Top
Begin typing your search above and press return to search.
exit_to_app
Diminishing Freedom
access_time 2021-03-06T21:25:06+05:30
Keralas KIIFB and the Centre
access_time 2021-03-05T11:40:28+05:30
access_time 2021-03-04T11:13:32+05:30
The struggle to retrieve the kitchen
access_time 2021-03-03T11:31:58+05:30
DEEP READ
Towards a digital emergency?
access_time 2021-02-27T14:50:41+05:30
The slaughter of democracy in Puducherry
access_time 2021-02-24T11:27:21+05:30
Populist Fascism
access_time 2021-01-31T17:19:29+05:30
Media Freedom
access_time 2021-01-31T15:47:07+05:30
Sharjeel Imam
access_time 2021-01-30T15:19:40+05:30
exit_to_app
Homechevron_rightTechnologychevron_rightIS hacks Newsweeks...

IS hacks Newsweek's Twitter account, threatens Obamas

text_fields
bookmark_border
IS hacks Newsweeks Twitter account, threatens Obamas
cancel

New York: Newsweek magazine Tuesday was the target of a cyberattack when its Twitter account was hacked into by a group allegedly affiliated with the Islamic State (IS), who called for a "cyberjihad" against the US, published documents apparently stolen from the Pentagon and wished First Lady Michelle Obama a "Bloody Valentine's Day".

"While the US and its satellites are killing our brothers in Syria, Iraq and Afghanistan, we are destroying your national cybersecurity system from inside," read the text that was posted on the magazine's Twitter account by a group calling itself "CyberCaliphate" about 10:45 a.m.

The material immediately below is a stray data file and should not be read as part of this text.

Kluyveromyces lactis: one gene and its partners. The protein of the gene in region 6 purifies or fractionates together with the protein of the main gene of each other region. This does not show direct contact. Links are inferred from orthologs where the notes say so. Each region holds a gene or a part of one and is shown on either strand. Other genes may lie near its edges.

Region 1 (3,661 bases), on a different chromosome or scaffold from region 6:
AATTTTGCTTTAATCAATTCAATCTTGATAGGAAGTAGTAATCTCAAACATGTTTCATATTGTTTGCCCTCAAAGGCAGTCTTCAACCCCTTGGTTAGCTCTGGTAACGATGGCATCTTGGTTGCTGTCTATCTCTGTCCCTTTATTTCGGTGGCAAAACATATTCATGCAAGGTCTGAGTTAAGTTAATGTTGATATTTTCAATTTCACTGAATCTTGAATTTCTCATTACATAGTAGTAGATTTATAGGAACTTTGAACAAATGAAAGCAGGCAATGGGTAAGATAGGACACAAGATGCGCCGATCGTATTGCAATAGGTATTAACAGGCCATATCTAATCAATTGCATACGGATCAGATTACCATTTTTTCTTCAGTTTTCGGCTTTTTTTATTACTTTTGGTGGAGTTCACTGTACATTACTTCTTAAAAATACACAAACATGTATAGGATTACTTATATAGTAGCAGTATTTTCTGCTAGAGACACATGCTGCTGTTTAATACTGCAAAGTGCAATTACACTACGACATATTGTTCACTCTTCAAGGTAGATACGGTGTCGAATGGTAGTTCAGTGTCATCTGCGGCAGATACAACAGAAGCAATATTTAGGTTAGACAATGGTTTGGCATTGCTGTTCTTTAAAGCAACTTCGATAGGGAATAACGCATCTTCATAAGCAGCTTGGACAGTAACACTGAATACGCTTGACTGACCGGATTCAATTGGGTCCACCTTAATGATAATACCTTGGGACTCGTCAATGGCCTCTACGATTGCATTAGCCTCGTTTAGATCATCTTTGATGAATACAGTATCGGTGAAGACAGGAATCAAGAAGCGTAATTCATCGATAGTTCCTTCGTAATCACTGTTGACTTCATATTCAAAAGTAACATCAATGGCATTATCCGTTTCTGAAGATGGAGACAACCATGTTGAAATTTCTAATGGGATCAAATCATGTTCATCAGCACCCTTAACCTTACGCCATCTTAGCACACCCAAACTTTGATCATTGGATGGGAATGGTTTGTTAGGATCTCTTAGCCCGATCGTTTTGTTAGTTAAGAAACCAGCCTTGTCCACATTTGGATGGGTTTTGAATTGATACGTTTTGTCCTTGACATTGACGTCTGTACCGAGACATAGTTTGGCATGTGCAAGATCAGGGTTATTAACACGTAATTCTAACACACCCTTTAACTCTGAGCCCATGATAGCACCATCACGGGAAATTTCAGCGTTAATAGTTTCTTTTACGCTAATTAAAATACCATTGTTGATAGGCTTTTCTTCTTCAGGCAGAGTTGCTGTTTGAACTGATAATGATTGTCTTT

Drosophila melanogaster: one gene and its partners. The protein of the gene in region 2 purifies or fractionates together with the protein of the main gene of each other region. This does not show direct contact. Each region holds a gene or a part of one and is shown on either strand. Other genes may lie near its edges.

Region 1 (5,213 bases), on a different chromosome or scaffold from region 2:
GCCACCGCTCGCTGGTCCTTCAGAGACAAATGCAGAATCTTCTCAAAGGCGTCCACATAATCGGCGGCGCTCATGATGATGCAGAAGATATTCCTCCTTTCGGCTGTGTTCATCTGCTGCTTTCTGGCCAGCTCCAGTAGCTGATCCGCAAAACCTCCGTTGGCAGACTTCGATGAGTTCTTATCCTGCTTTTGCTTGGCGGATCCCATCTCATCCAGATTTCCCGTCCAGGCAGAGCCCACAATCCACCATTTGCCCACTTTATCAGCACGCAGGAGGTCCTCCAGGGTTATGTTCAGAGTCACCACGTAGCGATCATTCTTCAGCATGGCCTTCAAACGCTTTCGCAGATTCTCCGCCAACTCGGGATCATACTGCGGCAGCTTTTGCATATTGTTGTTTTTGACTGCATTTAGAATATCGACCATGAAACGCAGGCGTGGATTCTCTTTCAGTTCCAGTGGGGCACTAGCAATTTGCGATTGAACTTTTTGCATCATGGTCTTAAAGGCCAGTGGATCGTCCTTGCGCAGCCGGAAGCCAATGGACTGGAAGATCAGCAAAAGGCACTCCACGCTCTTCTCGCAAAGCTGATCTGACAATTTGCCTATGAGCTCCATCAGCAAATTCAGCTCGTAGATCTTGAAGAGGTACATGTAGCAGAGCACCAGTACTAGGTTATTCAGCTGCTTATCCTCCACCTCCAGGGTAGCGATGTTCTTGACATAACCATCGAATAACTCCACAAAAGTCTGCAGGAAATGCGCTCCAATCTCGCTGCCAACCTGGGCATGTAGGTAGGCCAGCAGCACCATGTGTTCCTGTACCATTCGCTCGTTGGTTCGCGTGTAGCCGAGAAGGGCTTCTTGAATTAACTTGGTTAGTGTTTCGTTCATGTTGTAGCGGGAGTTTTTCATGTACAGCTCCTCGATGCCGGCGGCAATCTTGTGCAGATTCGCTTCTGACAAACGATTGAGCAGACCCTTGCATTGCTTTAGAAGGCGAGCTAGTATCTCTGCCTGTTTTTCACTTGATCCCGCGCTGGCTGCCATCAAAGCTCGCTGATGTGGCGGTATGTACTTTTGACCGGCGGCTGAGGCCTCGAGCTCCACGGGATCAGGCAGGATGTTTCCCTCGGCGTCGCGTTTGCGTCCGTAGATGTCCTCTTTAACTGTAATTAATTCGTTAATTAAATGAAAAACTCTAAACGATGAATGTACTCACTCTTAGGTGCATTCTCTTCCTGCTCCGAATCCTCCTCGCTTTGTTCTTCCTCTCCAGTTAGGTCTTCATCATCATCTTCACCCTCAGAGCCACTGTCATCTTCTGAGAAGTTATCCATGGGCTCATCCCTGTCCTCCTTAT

The hacker -- or group of hackers -- threatened Americans, saying that "the Islamic State is already here" and that the IS is "much closer than you think".

The hackers also published a list of "brave mujahideen", documents allegedly from the Pentagon with data about US soldiers, and tweeted to the First Lady: "We're watching you, you (sic) girls and your husband!"

Finally, the hackers included the message "Je Suis IS" (I am IS) referring to the hashtag "Je Suis Charlie" created after the recent deadly terrorist attack against Paris magazine Charlie Hebdo.

Newsweek said that all the tweets were removed about 10 or 15 minutes after being posted, when Twitter's support team regained control of the account at the request of the magazine, which said that the attackers were the same people who hacked into the accounts of singer Taylor Swift and the US Central Command.

"We apologise to our readers for anything offensive that might have been sent from our account during that period, and (we) are working to strengthen our newsroom security measures going forward," said the magazine's managing editor, Kira Bindrim, in a statement.

Show Full Article
TAGS:
Next Story